As the young Serkong Rinpoche would say: “Nothing special.” There’s nothing special about that; it’s no surprise. There is no reason to get upset. Today we don’t feel like meditating or it doesn’t go so well today. That’s only natural. Some days it will go better and some days worse. What do we expect? This is samsara. We try to apply what is called armor-like perseverance: we meditate anyway; we just do it.
Conceptual and Non-Conceptual Understanding
Now note that when we are talking here about discerning and stabilizing meditation, at this stage both are conceptual, both are done through an idea of what a precious human life means – something that represents it in our thoughts. Either we represent it with words: “A precious human life,” or we represent it with a feeling of it. In simple language, then, knowing something conceptually means knowing it through an idea of it – either a verbal idea, a feeling, a mental picture or something like that. Technically, it is knowing something through a category that we fit that something into.
Now we may ask, “How does this explanation of conceptual and non-conceptual understandings fit in with our Western notions of intellectual and intuitive understandings? Actually, it does fit. What we would call an intellectual understanding would be to focus on something through a verbal idea. An intuitive understanding would be to focus on something through a feeling or an image that represents it, not a verbal idea of it. Nevertheless, the point is that both of those are conceptual and can be either accurate or inaccurate. An intellectual understanding could be correct or incorrect. A feeling of something could be an accurate feeling or it could be a completely strange and weird one.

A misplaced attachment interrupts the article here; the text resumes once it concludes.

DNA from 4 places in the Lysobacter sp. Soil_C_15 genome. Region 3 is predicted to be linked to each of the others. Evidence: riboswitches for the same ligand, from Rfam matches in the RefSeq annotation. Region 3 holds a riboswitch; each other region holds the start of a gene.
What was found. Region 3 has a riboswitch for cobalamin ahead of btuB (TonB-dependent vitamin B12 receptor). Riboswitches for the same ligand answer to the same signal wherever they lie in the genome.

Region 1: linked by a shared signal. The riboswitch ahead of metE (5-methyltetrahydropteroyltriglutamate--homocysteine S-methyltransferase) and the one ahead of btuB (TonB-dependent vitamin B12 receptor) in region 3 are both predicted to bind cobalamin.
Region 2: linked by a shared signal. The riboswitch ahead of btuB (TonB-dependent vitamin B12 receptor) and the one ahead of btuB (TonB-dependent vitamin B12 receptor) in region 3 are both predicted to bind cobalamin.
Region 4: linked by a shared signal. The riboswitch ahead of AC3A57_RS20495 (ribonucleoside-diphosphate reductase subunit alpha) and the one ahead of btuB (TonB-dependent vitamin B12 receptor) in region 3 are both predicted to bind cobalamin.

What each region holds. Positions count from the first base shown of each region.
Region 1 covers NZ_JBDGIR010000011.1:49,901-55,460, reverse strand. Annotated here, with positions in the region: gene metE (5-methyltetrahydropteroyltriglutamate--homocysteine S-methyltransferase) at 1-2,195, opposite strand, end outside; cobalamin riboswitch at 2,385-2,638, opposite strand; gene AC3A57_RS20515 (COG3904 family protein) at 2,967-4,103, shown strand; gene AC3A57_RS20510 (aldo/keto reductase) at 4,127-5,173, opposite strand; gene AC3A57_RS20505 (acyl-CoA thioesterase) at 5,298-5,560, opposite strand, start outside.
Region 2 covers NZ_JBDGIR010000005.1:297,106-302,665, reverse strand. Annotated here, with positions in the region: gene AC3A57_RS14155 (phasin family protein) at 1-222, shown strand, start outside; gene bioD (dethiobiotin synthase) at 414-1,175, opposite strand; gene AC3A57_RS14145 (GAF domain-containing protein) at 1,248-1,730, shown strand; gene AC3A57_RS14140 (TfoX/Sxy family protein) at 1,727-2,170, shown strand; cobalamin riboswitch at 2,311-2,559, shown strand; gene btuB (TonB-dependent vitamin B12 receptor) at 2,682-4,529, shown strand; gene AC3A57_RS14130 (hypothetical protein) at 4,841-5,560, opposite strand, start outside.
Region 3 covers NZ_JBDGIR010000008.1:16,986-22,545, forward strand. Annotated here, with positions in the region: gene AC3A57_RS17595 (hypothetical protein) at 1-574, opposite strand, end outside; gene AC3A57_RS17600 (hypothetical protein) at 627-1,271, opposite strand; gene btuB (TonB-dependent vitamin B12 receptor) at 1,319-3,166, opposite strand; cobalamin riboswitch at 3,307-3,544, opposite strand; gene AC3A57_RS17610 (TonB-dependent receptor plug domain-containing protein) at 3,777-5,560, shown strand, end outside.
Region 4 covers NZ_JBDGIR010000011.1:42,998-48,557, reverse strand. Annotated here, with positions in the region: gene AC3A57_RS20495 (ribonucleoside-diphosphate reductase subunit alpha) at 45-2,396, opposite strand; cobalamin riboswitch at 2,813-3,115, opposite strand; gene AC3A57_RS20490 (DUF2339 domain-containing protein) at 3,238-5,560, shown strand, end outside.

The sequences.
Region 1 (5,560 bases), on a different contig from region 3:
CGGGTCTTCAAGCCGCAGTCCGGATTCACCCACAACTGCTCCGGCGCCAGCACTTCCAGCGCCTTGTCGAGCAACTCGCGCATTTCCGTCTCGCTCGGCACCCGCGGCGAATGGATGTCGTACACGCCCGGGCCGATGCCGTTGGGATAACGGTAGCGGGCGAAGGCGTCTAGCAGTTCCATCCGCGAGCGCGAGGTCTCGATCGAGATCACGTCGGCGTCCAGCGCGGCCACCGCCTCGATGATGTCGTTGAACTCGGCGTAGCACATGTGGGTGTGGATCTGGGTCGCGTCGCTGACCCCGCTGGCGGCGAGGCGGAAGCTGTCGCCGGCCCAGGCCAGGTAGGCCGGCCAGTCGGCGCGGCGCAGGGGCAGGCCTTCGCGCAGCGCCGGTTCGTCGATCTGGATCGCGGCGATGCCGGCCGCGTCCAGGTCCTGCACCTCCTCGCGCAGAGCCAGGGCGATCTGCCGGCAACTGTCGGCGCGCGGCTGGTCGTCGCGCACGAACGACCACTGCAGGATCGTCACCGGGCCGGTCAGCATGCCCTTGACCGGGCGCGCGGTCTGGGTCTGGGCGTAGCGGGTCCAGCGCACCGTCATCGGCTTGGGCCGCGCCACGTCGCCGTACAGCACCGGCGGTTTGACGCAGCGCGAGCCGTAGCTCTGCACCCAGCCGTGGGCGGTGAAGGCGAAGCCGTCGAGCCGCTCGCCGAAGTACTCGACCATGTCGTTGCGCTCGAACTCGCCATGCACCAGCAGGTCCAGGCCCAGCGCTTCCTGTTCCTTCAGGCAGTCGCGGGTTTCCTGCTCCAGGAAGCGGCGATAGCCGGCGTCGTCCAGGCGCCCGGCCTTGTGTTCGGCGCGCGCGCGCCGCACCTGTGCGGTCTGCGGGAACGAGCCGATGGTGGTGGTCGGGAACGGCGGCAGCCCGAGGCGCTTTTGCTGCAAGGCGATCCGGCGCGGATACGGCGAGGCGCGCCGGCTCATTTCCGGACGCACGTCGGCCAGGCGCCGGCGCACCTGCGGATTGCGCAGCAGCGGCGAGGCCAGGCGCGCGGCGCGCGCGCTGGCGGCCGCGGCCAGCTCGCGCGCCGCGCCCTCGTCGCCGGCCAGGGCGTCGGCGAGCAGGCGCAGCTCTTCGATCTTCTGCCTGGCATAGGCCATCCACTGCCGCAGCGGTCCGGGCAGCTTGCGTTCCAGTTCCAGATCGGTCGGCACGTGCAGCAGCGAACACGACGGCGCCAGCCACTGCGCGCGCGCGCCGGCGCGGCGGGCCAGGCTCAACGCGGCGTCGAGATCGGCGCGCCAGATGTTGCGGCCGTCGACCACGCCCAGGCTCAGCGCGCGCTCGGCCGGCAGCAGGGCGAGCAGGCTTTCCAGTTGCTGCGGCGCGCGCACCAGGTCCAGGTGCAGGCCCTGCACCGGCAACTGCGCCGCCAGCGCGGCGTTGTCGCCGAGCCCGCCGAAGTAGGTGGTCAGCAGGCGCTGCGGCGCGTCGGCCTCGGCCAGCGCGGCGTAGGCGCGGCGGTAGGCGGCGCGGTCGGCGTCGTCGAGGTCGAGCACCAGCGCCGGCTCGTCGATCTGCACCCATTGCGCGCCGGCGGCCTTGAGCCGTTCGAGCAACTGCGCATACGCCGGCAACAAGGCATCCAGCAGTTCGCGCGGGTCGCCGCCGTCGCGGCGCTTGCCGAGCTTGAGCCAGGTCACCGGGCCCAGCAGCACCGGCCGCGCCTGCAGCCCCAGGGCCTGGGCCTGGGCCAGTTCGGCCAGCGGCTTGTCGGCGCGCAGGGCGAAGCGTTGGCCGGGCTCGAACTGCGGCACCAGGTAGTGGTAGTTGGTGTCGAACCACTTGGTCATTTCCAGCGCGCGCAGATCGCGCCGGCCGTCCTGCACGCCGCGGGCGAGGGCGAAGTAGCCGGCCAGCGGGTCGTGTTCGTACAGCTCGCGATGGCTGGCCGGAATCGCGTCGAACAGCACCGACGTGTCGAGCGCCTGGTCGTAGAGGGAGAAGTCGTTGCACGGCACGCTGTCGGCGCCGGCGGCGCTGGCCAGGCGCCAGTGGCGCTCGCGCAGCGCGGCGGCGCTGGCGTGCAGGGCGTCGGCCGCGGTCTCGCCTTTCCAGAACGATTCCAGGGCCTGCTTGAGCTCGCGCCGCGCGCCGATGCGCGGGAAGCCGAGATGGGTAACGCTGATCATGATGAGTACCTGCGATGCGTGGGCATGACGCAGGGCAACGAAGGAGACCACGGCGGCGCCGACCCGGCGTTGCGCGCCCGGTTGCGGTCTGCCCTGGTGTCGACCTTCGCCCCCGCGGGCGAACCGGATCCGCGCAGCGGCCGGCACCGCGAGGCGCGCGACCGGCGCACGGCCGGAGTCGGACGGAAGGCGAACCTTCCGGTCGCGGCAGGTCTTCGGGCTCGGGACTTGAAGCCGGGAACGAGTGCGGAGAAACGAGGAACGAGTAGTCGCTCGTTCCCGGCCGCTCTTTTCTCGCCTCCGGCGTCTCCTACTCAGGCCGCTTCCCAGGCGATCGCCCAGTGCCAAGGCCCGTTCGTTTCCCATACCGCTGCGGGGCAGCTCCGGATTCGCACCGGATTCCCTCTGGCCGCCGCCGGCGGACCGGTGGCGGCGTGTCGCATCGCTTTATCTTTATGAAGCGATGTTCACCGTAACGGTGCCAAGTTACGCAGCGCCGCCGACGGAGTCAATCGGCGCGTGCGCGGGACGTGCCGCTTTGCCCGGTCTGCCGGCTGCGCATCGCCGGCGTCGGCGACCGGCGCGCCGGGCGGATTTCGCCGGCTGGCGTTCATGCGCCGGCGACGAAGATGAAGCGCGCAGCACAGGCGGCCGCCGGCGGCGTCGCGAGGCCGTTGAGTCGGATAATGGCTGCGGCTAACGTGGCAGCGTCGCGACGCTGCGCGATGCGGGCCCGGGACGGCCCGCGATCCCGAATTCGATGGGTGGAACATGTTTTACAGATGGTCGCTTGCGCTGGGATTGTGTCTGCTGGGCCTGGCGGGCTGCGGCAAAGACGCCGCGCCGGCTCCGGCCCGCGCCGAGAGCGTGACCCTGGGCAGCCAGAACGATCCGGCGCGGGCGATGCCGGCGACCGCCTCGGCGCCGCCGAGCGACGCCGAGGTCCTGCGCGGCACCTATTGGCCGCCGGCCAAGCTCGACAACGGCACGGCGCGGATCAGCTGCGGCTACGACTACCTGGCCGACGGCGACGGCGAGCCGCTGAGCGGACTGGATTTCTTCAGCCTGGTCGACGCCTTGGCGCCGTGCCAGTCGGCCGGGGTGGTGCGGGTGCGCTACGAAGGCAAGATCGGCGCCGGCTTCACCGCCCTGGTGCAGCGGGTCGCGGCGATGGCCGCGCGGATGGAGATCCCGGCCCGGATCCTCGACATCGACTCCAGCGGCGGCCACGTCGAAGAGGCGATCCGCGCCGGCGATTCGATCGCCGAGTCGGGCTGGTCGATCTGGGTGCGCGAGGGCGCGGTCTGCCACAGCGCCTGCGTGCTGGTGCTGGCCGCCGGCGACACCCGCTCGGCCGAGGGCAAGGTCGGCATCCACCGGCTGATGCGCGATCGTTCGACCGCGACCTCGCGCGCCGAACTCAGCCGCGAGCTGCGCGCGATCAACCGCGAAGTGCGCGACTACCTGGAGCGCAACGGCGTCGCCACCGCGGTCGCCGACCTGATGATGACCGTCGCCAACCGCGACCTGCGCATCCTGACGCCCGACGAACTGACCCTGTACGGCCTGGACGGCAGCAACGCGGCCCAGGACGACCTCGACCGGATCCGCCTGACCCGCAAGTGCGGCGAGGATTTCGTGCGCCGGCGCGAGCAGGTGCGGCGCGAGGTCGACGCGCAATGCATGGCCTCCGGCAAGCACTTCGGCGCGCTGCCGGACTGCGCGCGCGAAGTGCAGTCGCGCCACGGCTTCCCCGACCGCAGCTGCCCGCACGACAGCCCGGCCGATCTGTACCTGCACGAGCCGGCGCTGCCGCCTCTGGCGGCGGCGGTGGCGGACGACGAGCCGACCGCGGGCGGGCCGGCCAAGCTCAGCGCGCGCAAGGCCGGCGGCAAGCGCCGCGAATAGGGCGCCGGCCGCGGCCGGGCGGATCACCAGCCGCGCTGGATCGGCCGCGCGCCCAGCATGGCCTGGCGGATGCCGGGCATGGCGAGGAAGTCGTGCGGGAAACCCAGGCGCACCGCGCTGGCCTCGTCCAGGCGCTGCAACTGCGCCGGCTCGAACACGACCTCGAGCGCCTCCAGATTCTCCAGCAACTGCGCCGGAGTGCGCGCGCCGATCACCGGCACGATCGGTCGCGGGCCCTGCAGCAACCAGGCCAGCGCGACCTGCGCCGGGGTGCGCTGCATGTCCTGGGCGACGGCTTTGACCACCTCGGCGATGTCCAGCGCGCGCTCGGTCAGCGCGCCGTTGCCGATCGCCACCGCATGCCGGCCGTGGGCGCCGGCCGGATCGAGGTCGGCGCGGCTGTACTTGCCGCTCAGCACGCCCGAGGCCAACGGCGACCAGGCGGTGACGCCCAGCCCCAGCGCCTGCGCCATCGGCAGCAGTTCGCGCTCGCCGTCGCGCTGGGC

What is essential is that both of these types of conceptual cognition need to be accompanied by a correct and decisive understanding of what the words mean or a correct understanding of what the feeling or image means. In addition, to be able to digest that understanding, we need to believe it and focus on it with conviction. If we are able to focus on it with absolute conviction that this is true, then we would call that a visceral understanding, a gut understanding in our Western terminology. When that visceral understanding is accompanied by constructive emotions – such as appreciation of this precious human life – then we would say we are emotionally moved by our understanding. Only that brings about transformation.
There are two stages of conceptual understanding of something. First, we need to build up to focusing on the preciousness of our human life by relying on a line of reasoning. But then, we become so familiar with this understanding that we no longer need to rely on reasoning to generate it. We can just immediately bring to mind our verbal or feeling idea and focus on it. Our meditation, however, is still conceptual.
If we want to go from a conceptual understanding to a non-conceptual one, we need to know what non-conceptual means, because a lot of people just equate conceptual with intellectual, which is not at all the case. We can have, as I said, a feeling that represents something. Just because an understanding is nonverbal doesn’t mean it is non-conceptual. A non-conceptual understanding is one that focuses on something but not through the medium of an idea of it. It’s just straightforward.
How do we know that it is straightforward? The difference is how vivid our understanding is. How vivid is this feeling and discernment of the preciousness of our human life? In order to distinguish that, we need to know what it means to be vivid, and what it means to not be vivid. We need to be able to recognize that in our experience. Because of that, the study of mental factors and ways of knowing is very relevant for our progress on the path and also for understanding our everyday experience of life. Thank you.